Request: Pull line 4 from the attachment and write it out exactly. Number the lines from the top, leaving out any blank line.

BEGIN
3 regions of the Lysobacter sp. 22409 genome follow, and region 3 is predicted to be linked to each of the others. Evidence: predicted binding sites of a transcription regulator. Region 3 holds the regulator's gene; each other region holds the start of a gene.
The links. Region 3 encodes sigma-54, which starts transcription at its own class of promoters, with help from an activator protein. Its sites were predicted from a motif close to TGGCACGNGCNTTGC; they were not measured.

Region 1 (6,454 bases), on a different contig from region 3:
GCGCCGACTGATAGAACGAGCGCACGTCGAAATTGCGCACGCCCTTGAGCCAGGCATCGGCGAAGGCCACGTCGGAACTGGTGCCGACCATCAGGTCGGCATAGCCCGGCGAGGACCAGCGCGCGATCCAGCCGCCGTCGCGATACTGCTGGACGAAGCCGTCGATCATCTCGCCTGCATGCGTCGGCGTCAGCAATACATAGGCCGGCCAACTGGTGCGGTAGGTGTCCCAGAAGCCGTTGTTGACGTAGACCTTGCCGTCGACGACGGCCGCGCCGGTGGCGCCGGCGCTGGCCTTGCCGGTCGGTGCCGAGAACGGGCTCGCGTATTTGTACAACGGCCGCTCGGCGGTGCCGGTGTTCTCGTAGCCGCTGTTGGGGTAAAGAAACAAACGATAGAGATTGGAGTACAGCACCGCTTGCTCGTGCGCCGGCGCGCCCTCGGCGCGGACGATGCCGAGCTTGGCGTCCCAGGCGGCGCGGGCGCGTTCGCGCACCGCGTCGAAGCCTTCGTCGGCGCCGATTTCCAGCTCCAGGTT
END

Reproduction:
GCGCCGACTGATAGAACGAGCGCACGTCGAAATTGCGCACGCCCTTGAGCCAGGCATCGGCGAAGGCCACGTCGGAACTGGTGCCGACCATCAGGTCGGCATAGCCCGGCGAGGACCAGCGCGCGATCCAGCCGCCGTCGCGATACTGCTGGACGAAGCCGTCGATCATCTCGCCTGCATGCGTCGGCGTCAGCAATACATAGGCCGGCCAACTGGTGCGGTAGGTGTCCCAGAAGCCGTTGTTGACGTAGACCTTGCCGTCGACGACGGCCGCGCCGGTGGCGCCGGCGCTGGCCTTGCCGGTCGGTGCCGAGAACGGGCTCGCGTATTTGTACAACGGCCGCTCGGCGGTGCCGGTGTTCTCGTAGCCGCTGTTGGGGTAAAGAAACAAACGATAGAGATTGGAGTACAGCACCGCTTGCTCGTGCGCCGGCGCGCCCTCGGCGCGGACGATGCCGAGCTTGGCGTCCCAGGCGGCGCGGGCGCGTTCGCGCACCGCGTCGAAGCCTTCGTCGGCGCCGATTTCCAGCTCCAGGTT